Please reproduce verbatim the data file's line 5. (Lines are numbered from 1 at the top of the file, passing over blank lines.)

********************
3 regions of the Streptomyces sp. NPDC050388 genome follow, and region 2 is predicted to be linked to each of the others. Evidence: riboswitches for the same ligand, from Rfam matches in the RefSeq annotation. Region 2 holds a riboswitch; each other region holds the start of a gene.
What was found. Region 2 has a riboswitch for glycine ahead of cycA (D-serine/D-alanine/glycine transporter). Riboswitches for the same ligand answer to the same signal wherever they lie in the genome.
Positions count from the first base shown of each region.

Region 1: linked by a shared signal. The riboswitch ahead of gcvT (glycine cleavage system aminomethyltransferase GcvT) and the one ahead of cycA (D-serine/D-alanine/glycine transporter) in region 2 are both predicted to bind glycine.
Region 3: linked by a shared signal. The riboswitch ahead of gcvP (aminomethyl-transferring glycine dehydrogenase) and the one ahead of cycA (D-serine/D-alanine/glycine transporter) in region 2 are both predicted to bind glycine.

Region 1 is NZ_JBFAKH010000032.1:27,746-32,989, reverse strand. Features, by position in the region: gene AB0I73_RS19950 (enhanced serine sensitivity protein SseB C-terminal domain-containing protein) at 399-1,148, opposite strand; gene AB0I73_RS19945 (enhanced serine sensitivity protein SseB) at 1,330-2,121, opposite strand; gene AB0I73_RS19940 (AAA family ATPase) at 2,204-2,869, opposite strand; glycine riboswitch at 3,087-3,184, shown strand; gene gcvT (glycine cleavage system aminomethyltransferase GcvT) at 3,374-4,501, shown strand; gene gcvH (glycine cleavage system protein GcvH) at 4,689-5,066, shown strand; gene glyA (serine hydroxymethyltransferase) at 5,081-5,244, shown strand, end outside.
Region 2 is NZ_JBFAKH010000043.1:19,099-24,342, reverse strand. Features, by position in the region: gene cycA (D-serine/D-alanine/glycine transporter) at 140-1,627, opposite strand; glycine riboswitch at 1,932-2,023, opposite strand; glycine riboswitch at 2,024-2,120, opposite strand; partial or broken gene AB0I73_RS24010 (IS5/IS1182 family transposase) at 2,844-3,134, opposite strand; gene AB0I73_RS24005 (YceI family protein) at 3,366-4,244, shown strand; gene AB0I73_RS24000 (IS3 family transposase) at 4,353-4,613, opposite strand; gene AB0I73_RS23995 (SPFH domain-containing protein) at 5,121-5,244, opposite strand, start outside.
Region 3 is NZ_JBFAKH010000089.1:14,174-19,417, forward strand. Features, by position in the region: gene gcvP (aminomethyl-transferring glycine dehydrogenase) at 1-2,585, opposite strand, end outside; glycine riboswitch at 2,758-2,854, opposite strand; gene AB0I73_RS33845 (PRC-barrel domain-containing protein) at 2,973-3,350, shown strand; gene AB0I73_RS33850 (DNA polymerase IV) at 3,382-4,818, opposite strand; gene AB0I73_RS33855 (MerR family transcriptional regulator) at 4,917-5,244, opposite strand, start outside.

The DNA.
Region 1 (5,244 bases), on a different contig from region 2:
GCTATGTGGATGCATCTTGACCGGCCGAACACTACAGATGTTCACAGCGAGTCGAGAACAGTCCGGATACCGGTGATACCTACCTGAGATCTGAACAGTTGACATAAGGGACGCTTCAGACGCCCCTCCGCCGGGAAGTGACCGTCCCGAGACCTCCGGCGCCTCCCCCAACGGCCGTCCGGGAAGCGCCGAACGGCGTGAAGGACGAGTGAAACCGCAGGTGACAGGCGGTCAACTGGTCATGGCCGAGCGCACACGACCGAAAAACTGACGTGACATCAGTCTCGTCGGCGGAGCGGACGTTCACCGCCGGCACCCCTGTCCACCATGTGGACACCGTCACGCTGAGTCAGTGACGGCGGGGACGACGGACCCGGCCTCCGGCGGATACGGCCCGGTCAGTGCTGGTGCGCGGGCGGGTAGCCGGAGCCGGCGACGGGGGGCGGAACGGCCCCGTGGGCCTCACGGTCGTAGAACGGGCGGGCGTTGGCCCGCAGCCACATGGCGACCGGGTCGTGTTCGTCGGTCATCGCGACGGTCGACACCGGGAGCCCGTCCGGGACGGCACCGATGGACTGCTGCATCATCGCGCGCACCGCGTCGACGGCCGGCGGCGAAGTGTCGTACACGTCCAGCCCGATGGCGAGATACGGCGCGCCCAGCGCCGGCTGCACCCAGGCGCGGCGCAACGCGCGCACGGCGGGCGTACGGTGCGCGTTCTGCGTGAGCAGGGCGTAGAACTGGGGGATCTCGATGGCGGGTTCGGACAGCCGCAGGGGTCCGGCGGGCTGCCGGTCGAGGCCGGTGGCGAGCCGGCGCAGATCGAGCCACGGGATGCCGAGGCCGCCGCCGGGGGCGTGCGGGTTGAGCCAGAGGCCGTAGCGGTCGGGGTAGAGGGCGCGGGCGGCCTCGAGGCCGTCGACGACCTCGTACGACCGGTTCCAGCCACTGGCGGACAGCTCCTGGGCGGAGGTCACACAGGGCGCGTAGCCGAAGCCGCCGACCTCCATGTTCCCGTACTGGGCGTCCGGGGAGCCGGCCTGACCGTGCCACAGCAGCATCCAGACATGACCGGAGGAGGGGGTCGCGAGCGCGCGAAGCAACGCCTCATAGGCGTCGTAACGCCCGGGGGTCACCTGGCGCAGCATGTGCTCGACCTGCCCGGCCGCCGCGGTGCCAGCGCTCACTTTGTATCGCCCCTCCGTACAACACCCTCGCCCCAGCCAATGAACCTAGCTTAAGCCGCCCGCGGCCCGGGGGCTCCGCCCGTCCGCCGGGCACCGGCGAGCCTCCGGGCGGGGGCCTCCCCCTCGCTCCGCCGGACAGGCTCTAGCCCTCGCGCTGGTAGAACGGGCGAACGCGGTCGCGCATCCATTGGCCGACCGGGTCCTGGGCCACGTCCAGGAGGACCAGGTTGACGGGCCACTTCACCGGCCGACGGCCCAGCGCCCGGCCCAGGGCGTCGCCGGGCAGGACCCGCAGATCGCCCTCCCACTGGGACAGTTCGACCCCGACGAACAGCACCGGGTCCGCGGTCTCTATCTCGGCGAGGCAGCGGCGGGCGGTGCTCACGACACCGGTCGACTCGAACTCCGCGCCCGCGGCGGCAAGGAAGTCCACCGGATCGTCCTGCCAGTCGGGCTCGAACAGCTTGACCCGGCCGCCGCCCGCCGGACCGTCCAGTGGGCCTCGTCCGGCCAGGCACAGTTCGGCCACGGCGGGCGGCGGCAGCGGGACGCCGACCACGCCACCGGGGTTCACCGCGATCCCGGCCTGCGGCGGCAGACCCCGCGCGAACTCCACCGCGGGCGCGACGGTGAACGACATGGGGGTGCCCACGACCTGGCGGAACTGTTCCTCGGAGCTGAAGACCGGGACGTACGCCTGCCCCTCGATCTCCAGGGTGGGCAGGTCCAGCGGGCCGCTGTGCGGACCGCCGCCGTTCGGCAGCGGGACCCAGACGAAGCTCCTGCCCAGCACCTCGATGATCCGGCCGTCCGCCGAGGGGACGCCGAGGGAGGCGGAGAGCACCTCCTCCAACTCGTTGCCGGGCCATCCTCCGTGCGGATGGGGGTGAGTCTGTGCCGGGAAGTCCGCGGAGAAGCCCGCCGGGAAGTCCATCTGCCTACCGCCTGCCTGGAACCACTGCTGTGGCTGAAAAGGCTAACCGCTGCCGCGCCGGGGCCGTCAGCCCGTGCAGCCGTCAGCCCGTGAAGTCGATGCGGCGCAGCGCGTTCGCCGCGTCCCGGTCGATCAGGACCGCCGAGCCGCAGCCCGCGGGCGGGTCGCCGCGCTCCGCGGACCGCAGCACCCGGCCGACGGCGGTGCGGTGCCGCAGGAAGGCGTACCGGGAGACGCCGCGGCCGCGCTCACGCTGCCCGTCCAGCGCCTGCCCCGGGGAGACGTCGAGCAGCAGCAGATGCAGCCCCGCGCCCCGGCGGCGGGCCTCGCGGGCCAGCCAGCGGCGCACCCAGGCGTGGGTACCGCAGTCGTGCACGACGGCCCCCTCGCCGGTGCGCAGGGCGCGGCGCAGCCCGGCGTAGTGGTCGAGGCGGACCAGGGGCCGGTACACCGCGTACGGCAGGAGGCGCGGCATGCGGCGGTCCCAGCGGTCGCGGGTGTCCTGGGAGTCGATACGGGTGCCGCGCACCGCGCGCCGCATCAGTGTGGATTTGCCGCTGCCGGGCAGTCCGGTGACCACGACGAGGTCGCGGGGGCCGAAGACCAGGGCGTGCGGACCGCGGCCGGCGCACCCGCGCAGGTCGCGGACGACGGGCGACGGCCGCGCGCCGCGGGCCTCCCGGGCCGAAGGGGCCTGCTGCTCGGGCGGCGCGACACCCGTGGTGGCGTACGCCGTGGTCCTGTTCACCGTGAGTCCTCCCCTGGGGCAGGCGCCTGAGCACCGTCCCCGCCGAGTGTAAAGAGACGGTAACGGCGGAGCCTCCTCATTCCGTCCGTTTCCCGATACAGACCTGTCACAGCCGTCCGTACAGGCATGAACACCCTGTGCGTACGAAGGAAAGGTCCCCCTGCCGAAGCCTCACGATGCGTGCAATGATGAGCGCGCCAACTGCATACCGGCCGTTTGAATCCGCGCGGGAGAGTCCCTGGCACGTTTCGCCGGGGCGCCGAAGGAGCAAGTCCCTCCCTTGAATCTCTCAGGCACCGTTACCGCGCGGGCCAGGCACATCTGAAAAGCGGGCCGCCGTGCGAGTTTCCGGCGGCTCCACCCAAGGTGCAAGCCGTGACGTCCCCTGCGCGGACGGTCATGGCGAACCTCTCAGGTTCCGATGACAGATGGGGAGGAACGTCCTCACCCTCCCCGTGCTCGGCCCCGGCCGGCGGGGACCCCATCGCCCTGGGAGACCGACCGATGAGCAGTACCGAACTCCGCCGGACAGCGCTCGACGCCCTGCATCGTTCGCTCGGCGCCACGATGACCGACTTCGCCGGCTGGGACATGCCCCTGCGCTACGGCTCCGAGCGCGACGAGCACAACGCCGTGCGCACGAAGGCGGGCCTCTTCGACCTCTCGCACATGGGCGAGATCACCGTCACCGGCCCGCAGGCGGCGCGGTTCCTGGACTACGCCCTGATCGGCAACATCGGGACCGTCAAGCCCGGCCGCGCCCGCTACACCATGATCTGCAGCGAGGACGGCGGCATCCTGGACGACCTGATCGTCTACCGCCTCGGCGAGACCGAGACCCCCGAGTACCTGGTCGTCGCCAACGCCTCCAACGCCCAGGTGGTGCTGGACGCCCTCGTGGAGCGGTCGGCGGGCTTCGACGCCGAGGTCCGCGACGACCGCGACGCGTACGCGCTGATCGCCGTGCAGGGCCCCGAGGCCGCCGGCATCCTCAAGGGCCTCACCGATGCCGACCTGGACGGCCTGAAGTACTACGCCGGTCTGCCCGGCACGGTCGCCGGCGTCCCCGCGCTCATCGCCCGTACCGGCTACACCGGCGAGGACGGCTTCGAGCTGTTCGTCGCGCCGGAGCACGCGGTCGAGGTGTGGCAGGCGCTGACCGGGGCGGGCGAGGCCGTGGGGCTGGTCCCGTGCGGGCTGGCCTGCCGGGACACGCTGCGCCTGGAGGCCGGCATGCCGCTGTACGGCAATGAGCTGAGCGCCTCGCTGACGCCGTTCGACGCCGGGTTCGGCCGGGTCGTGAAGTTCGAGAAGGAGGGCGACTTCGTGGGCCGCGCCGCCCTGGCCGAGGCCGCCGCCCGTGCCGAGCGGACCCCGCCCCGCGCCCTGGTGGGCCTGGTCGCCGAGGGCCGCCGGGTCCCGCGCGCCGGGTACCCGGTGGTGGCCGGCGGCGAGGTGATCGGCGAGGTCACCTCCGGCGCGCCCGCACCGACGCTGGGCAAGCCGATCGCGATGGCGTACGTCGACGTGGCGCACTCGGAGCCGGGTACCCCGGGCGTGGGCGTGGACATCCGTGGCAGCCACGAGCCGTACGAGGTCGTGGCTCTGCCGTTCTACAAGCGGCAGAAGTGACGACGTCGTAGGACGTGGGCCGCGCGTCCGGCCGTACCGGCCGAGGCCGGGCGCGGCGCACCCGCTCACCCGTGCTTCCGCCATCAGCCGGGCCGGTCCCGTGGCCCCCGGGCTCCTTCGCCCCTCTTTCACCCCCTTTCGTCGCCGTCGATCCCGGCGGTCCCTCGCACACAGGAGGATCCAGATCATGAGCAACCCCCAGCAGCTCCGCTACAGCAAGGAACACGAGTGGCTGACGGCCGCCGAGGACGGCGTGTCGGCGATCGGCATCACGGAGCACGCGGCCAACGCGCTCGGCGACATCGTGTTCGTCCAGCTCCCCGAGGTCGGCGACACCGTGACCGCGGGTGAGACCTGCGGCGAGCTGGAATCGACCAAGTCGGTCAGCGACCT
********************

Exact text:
Region 3: linked by a shared signal. The riboswitch ahead of gcvP (aminomethyl-transferring glycine dehydrogenase) and the one ahead of cycA (D-serine/D-alanine/glycine transporter) in region 2 are both predicted to bind glycine.